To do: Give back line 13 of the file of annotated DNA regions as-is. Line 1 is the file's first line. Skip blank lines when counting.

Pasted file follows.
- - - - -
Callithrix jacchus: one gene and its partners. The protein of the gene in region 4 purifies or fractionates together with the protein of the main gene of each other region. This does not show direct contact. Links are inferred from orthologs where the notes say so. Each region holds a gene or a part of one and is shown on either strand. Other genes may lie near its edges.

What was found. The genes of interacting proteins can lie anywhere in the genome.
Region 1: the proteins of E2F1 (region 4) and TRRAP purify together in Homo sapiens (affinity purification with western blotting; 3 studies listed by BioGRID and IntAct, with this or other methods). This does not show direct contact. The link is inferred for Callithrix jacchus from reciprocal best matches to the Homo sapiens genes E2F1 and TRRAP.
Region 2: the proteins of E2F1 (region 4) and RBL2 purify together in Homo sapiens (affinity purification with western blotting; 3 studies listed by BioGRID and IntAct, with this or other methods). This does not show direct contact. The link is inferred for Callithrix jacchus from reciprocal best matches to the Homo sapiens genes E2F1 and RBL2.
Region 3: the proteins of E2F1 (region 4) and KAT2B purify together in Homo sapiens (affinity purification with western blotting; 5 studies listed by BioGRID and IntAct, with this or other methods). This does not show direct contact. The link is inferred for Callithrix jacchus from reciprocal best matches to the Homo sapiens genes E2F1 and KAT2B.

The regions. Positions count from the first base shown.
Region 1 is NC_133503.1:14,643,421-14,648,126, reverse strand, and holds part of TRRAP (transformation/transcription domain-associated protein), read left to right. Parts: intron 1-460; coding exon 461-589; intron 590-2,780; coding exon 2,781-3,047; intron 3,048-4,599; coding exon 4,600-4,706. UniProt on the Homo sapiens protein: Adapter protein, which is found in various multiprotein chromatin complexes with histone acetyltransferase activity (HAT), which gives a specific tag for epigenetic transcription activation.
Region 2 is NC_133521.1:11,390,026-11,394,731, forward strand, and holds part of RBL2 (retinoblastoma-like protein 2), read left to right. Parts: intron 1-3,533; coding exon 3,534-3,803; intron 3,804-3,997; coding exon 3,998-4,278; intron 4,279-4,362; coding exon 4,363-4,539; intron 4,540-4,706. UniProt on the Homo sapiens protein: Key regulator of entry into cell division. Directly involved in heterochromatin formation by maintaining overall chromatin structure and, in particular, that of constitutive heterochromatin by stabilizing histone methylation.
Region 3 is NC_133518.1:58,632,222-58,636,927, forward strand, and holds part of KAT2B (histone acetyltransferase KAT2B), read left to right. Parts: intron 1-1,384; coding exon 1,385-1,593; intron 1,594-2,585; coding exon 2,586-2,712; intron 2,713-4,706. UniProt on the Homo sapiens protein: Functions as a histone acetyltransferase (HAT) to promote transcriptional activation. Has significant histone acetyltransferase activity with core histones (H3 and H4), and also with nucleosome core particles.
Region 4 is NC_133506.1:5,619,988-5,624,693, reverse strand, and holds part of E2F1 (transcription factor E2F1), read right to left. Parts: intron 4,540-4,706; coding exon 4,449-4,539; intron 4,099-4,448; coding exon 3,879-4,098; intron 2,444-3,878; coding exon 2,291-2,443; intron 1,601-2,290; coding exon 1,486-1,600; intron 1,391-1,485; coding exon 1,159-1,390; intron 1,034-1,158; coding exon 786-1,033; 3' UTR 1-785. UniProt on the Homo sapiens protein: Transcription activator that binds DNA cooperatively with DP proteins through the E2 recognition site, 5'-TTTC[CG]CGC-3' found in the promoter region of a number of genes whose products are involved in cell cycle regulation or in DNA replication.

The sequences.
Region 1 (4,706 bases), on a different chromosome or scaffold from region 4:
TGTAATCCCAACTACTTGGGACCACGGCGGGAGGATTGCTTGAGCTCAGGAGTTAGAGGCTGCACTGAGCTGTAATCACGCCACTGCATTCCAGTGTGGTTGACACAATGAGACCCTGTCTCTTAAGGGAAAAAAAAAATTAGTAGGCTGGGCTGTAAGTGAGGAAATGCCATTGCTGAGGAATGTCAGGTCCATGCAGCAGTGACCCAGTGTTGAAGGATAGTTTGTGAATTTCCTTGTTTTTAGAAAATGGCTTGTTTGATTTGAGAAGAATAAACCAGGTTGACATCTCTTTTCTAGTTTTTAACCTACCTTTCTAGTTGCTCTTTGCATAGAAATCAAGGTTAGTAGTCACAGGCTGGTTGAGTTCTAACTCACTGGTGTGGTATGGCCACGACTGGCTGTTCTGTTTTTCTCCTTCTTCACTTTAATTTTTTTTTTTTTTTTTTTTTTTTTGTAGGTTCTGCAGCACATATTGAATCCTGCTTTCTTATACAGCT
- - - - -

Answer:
TGTAATCCCAACTACTTGGGACCACGGCGGGAGGATTGCTTGAGCTCAGGAGTTAGAGGCTGCACTGAGCTGTAATCACGCCACTGCATTCCAGTGTGGTTGACACAATGAGACCCTGTCTCTTAAGGGAAAAAAAAAATTAGTAGGCTGGGCTGTAAGTGAGGAAATGCCATTGCTGAGGAATGTCAGGTCCATGCAGCAGTGACCCAGTGTTGAAGGATAGTTTGTGAATTTCCTTGTTTTTAGAAAATGGCTTGTTTGATTTGAGAAGAATAAACCAGGTTGACATCTCTTTTCTAGTTTTTAACCTACCTTTCTAGTTGCTCTTTGCATAGAAATCAAGGTTAGTAGTCACAGGCTGGTTGAGTTCTAACTCACTGGTGTGGTATGGCCACGACTGGCTGTTCTGTTTTTCTCCTTCTTCACTTTAATTTTTTTTTTTTTTTTTTTTTTTTTGTAGGTTCTGCAGCACATATTGAATCCTGCTTTCTTATACAGCT